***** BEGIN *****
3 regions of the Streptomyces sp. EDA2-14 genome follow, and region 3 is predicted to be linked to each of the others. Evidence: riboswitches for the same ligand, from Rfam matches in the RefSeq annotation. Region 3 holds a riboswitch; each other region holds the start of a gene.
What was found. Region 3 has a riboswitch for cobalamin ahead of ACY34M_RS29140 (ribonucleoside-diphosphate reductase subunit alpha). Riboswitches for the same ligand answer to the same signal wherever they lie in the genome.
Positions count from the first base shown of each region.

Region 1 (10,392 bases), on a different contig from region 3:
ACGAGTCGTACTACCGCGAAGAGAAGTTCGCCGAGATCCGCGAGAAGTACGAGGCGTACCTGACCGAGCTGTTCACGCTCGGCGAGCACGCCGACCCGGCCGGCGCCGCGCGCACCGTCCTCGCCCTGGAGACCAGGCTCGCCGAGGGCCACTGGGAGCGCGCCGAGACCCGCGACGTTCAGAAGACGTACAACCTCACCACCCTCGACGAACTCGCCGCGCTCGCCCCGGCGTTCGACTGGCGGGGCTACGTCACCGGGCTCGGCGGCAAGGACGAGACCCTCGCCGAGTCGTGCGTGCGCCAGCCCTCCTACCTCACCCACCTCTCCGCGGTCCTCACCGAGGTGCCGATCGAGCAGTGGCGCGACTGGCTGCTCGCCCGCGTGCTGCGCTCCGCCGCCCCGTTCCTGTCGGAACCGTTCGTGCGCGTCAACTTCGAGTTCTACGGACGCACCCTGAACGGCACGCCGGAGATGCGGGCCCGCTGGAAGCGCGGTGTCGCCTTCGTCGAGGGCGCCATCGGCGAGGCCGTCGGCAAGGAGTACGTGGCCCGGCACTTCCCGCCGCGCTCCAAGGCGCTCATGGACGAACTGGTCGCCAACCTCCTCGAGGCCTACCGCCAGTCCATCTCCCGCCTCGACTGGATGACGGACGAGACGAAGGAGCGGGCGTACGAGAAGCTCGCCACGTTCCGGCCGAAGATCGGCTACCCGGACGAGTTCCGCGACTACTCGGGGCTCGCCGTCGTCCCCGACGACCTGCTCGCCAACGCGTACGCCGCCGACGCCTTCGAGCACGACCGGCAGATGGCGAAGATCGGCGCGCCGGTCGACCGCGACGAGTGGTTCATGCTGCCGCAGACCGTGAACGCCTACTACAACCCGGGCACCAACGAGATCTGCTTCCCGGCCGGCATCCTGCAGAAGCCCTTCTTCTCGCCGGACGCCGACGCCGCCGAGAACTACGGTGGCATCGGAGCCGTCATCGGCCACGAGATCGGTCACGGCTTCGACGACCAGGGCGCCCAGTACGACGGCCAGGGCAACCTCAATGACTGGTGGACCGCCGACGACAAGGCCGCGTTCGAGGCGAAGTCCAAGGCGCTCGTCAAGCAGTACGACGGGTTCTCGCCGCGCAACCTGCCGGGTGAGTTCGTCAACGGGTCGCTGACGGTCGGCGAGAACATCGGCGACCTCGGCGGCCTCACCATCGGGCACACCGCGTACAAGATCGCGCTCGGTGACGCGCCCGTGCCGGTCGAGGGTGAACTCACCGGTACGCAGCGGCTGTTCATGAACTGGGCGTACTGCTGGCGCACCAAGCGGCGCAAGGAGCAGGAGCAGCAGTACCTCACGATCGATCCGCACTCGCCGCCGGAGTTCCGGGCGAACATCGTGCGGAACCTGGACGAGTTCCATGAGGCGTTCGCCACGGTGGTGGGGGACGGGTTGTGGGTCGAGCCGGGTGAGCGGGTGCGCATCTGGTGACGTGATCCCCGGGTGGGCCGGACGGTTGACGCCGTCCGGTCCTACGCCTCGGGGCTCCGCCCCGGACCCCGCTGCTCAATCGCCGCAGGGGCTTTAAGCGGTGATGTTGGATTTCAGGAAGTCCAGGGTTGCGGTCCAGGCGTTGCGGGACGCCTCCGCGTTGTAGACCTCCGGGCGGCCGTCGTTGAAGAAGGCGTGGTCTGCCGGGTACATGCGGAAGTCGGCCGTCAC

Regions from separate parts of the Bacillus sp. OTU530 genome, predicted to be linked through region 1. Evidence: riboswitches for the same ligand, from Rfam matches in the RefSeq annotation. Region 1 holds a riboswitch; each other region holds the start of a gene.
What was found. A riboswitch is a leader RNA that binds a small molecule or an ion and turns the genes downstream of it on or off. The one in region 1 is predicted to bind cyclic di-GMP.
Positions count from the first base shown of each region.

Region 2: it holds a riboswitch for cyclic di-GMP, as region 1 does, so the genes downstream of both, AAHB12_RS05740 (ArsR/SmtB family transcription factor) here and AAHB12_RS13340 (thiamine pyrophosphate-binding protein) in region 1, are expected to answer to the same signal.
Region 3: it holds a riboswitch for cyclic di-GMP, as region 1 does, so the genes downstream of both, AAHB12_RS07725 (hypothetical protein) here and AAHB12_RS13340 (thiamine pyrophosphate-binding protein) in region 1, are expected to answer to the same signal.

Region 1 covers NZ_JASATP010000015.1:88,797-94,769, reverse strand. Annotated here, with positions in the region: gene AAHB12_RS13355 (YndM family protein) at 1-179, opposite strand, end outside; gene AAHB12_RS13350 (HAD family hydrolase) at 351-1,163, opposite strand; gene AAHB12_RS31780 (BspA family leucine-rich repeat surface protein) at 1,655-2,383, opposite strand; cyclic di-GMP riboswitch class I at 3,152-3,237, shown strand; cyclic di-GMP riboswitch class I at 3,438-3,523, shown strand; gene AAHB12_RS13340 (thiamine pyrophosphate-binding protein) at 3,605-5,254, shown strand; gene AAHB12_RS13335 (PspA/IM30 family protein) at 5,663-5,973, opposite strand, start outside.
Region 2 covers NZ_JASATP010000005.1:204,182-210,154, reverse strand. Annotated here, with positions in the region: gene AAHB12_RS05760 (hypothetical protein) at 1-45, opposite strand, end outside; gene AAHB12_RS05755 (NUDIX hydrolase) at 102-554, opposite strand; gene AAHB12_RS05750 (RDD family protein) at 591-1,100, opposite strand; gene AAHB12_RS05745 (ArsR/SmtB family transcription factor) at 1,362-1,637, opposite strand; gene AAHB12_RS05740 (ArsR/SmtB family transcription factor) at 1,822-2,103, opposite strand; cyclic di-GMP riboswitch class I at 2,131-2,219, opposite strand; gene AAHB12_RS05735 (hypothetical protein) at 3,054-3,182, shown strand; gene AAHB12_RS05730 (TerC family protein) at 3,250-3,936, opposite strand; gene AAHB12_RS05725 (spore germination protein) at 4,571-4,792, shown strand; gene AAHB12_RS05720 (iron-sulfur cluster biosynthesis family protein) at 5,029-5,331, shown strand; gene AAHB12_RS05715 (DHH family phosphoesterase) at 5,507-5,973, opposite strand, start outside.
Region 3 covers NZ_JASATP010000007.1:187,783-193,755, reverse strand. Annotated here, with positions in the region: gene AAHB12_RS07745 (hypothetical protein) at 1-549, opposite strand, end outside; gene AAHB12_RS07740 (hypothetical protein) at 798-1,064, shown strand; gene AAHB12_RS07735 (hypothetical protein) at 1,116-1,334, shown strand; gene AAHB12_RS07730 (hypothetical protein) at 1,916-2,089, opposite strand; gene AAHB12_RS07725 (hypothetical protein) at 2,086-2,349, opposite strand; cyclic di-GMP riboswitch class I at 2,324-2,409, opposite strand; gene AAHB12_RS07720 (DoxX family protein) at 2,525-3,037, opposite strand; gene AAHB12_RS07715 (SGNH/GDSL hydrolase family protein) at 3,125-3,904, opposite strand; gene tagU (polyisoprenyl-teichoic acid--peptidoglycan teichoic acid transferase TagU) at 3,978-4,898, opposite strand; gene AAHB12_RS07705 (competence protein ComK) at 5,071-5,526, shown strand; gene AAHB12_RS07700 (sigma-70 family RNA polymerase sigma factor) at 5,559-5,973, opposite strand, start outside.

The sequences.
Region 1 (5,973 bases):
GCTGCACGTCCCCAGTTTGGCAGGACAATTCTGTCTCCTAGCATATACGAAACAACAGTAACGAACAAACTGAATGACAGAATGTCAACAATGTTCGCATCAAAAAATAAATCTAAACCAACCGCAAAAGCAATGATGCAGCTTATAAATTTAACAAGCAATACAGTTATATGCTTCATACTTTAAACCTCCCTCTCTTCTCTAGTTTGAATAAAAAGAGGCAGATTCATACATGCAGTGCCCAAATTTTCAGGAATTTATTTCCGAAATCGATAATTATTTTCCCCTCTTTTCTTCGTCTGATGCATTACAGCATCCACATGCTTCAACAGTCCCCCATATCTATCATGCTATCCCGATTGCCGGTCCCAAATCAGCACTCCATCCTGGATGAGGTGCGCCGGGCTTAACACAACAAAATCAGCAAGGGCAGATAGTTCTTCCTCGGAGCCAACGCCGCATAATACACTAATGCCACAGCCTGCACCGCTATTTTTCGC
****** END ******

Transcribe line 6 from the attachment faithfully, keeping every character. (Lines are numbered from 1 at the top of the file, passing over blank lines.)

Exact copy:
Regions from separate parts of the Bacillus sp. OTU530 genome, predicted to be linked through region 1. Evidence: riboswitches for the same ligand, from Rfam matches in the RefSeq annotation. Region 1 holds a riboswitch; each other region holds the start of a gene.